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Avocado Sandwich Anyone?

This month, The New York Times celebrates the humble sandwich. I was more than excited to read the article as I love to make sandwiches. In fact, I will drive all over our city to buy only the best possible ingredients to build mine. I would highly recommend that you spend a few minutes to read the 'best of the best' run-down in the sandwich world. Oh, and If I happened to open a sandwich shop, it would be called The Earl Of Sandwich. What would yours be called?


Los Angeles is a burger-and-taco town. That said, there is one sandwich that has come to embody California consciousness. It doesn’t really have a name, but its contents, rooted in the hippie rumblings of the 1960s and ’70s, remain immediately identifiable to anyone who has eaten at some “health food” bungalow in Laguna Beach or Topanga Canyon.

There must be fat, ripe wedges of avocado. There should be a fistful of alfalfa sprouts and juicy slices of tomato. Mayonnaise is helpful, to avoid dryness, but purists (and vegans) often opt for hummus instead. Ideally, the bread for this sandwich has to be so rustic and nutty, so stone-ground and multigrained, that your jaw later feels as though it has spent an hour at Pilates.

The mystery of this virtuous repast? It works. On a Santa Barbara patio in the sunshine, this is the sandwich you find yourself wanting to eat.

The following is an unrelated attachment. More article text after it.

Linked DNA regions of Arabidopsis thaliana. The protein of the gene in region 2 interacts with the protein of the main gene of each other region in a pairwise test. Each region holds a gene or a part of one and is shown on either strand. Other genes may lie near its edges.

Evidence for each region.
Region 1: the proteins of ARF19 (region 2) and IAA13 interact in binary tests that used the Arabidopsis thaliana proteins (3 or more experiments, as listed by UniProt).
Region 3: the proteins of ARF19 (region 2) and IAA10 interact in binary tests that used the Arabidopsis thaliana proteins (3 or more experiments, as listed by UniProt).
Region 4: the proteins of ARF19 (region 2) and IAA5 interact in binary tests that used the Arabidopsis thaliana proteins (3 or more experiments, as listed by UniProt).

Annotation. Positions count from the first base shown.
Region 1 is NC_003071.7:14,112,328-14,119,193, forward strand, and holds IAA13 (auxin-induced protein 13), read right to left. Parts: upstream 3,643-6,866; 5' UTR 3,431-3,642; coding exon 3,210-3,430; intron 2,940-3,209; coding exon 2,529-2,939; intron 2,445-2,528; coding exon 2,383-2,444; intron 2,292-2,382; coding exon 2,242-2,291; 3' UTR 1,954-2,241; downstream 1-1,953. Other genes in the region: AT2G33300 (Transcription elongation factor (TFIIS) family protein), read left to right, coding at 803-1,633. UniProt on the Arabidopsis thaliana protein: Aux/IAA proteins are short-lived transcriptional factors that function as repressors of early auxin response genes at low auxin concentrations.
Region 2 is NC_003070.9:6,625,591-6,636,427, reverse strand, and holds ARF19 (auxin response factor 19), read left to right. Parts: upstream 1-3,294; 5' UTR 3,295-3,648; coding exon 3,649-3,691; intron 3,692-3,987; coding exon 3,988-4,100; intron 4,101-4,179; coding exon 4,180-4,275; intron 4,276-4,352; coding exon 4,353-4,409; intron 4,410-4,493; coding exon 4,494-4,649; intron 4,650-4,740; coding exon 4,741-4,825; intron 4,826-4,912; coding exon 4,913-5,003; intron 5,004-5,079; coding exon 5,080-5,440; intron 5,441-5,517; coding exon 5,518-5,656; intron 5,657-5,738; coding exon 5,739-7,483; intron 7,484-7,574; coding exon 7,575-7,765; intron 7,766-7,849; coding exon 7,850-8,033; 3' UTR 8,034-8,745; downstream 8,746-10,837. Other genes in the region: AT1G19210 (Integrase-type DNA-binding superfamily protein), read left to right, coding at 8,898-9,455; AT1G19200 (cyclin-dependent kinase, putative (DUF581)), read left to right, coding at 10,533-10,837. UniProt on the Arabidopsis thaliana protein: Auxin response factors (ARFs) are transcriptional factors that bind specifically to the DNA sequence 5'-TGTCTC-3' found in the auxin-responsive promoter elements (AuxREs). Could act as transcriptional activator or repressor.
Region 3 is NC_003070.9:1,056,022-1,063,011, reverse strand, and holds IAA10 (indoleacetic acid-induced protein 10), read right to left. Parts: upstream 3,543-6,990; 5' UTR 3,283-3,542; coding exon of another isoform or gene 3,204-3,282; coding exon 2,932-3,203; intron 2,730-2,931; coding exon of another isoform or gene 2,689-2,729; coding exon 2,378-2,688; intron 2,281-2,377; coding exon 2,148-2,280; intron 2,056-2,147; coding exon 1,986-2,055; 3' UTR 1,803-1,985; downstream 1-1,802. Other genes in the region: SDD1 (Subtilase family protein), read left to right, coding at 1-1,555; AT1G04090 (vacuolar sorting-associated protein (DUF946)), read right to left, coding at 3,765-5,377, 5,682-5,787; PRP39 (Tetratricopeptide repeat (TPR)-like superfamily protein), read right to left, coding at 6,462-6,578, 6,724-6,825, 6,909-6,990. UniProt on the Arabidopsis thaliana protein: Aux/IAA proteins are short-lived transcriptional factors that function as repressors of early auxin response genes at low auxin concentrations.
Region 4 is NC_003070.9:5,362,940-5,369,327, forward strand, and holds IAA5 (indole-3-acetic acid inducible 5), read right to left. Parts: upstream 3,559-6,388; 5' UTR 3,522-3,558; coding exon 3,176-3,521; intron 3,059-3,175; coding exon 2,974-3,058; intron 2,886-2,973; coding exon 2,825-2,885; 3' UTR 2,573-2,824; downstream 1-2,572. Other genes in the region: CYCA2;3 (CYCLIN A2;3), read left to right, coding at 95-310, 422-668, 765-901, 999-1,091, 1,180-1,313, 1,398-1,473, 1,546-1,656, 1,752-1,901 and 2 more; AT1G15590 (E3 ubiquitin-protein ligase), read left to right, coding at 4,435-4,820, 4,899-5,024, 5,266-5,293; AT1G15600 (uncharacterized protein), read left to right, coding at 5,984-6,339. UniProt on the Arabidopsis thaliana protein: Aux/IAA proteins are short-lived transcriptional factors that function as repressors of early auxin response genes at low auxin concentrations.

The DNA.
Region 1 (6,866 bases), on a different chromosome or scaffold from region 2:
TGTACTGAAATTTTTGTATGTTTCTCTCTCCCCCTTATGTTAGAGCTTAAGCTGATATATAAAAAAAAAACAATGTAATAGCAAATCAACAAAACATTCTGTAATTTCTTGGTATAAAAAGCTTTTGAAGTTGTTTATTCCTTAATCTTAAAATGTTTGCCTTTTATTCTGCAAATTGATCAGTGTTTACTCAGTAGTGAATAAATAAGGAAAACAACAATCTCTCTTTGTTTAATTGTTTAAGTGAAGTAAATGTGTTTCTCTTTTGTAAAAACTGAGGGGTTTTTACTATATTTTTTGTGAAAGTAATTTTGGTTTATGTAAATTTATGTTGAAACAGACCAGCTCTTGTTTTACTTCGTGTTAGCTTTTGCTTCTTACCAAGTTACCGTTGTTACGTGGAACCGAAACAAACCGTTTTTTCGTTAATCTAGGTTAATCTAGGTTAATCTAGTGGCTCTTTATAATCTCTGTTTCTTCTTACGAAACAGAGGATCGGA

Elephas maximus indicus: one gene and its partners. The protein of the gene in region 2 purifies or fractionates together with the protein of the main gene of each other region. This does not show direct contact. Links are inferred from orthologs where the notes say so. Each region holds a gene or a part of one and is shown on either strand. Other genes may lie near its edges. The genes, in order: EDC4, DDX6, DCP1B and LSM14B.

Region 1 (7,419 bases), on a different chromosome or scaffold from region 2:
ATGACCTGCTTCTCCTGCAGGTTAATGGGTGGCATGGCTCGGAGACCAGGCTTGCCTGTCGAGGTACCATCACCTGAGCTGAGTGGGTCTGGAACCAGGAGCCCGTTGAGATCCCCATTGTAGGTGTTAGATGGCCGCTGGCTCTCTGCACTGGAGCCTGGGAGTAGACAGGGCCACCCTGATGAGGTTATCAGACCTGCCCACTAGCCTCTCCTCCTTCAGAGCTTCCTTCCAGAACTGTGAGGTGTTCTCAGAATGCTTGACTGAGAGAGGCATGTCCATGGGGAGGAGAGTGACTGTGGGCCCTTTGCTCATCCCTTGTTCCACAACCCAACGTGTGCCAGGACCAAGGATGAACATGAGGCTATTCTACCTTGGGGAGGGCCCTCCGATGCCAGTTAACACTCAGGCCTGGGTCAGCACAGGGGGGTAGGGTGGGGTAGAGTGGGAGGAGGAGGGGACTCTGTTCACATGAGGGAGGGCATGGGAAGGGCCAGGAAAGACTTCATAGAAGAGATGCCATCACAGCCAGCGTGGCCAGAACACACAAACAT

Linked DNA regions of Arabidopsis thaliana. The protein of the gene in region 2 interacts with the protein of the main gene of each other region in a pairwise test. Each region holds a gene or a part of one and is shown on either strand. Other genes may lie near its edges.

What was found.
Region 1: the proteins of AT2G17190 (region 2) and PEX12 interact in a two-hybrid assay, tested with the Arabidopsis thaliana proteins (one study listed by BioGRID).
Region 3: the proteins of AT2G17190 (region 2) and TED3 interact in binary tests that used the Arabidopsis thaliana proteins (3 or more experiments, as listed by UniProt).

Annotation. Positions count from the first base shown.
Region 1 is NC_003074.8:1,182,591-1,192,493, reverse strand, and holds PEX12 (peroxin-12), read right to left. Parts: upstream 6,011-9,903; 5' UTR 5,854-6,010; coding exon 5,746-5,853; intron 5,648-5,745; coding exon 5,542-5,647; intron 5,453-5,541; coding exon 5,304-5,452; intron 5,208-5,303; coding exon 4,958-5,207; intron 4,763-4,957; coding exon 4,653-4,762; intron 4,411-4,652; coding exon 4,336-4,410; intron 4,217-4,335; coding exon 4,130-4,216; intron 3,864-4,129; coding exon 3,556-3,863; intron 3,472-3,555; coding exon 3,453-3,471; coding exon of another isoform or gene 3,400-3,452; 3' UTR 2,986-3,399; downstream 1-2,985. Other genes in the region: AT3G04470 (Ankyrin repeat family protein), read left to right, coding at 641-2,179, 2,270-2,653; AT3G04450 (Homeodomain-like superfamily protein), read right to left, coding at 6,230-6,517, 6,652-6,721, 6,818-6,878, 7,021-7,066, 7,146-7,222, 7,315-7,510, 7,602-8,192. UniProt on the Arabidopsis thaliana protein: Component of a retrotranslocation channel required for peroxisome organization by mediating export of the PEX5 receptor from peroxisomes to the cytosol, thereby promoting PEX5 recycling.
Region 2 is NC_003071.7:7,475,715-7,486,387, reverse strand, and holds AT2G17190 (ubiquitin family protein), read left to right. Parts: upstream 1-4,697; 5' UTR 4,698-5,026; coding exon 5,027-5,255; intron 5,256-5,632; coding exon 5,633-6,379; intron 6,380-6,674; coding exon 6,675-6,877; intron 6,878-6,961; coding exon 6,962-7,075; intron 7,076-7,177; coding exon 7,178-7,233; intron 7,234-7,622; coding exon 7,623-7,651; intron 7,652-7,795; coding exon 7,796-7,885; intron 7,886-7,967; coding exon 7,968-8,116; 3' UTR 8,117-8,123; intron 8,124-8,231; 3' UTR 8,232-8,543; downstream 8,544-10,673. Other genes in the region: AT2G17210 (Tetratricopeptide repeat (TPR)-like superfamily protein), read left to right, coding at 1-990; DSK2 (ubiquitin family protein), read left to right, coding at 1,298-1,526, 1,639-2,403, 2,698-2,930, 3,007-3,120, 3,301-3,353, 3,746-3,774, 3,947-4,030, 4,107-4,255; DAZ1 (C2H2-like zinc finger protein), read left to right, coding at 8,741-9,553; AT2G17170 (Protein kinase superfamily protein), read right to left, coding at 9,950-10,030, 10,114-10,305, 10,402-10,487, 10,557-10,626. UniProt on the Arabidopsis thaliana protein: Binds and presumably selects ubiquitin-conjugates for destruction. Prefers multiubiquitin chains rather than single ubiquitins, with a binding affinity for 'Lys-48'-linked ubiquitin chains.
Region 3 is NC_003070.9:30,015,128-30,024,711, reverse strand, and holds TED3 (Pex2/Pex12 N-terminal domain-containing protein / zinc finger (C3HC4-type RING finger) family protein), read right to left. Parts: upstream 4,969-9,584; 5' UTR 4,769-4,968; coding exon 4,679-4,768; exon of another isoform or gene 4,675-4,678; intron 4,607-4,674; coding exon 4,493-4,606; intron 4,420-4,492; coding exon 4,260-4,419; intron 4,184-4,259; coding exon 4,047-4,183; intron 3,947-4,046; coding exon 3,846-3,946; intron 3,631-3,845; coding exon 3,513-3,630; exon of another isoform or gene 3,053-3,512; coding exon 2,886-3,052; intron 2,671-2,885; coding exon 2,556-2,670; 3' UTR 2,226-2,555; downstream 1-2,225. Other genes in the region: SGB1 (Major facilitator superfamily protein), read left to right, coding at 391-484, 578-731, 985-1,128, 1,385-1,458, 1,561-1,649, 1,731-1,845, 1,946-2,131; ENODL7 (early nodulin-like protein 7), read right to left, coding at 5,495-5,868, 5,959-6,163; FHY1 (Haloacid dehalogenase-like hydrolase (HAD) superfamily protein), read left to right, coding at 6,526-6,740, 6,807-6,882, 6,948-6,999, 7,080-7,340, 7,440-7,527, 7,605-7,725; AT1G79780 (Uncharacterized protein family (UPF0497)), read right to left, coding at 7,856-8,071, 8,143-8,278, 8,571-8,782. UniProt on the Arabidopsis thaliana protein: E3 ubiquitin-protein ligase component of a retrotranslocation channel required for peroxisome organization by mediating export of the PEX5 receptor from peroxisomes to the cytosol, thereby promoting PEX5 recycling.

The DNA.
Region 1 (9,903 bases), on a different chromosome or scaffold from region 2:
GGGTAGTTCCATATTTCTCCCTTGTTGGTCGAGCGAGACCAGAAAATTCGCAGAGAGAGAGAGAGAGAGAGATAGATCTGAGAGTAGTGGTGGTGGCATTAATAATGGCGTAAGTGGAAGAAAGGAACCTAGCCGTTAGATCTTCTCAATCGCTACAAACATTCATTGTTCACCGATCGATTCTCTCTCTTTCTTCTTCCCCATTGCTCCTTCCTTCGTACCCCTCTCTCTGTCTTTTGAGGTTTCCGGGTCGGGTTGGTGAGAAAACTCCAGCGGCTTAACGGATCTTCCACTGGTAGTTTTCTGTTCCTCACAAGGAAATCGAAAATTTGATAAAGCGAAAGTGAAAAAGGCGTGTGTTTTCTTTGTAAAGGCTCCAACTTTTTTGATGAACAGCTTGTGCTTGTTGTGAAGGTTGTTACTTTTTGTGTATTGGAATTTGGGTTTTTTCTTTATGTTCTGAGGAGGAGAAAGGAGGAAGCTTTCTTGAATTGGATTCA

For a sandwich maker, the two most important considerations are what’s on the inside and what’s on the outside.

The interior should be tasty but streamlined. Good butter and watercress with salt and pepper. Ripe tomatoes and roasted peppers with arugula and garlicky vinaigrette. Fresh mozzarella with black olive tapenade. Fried egg and harissa.

As for the exterior, you must have bread that’s freshly baked, or all is lost.

There’s nothing sadder than a sandwich wrapped in plastic and consigned to the refrigerator case. By the time it’s eaten, the frigid filling has gone soggy and the bread is long past reviving. In this country, that’s often the only choice in an airport or on the train. More’s the pity. Travelers in Europe are luckier; a ham and cheese there has a crisp bun guaranteed.

For the home cook, though, a superlative sandwich is well within reach, so we can blame only ourselves if it is subpar. Whether grilled cheese or peanut butter with dill pickle, excellence is always an option.

Take tuna, for instance. An American cook usually adds mayonnaise to the bowl when dressing canned tuna for a sandwich. Tuna, mayonnaise, chopped celery on sliced store-bought whole-wheat bread, toasted or not. Simple, satisfying and lovely if well made.

There’s nothing wrong with the American way, but I prefer to veer Italian. Italian cooks invariably anoint their tuna with olive oil instead of mayonnaise. In my version, the familiar trinity of capers, olives and anchovy is combined with olive oil, garlic and parsley to make a zesty salsa verde. A split crusty baguette or ciabatta roll is painted liberally with this green sauce. A lettuce leaf or two, some large flakes of tuna and a quartered moist-centered hard-cooked egg. Basta.

For the best results, choose high-quality Italian or Spanish canned tuna. The oil-packed type is generally moister and tastier (but pour off the oil from the can and substitute extra virgin from a bottle).

Italian-Style Tuna Sandwich

By David TanisDownload the new Cooking iPad app


It’s expensive, but well worth it. Would you rather have a memorable tuna sandwich occasionally or a forgettable one twice a week?

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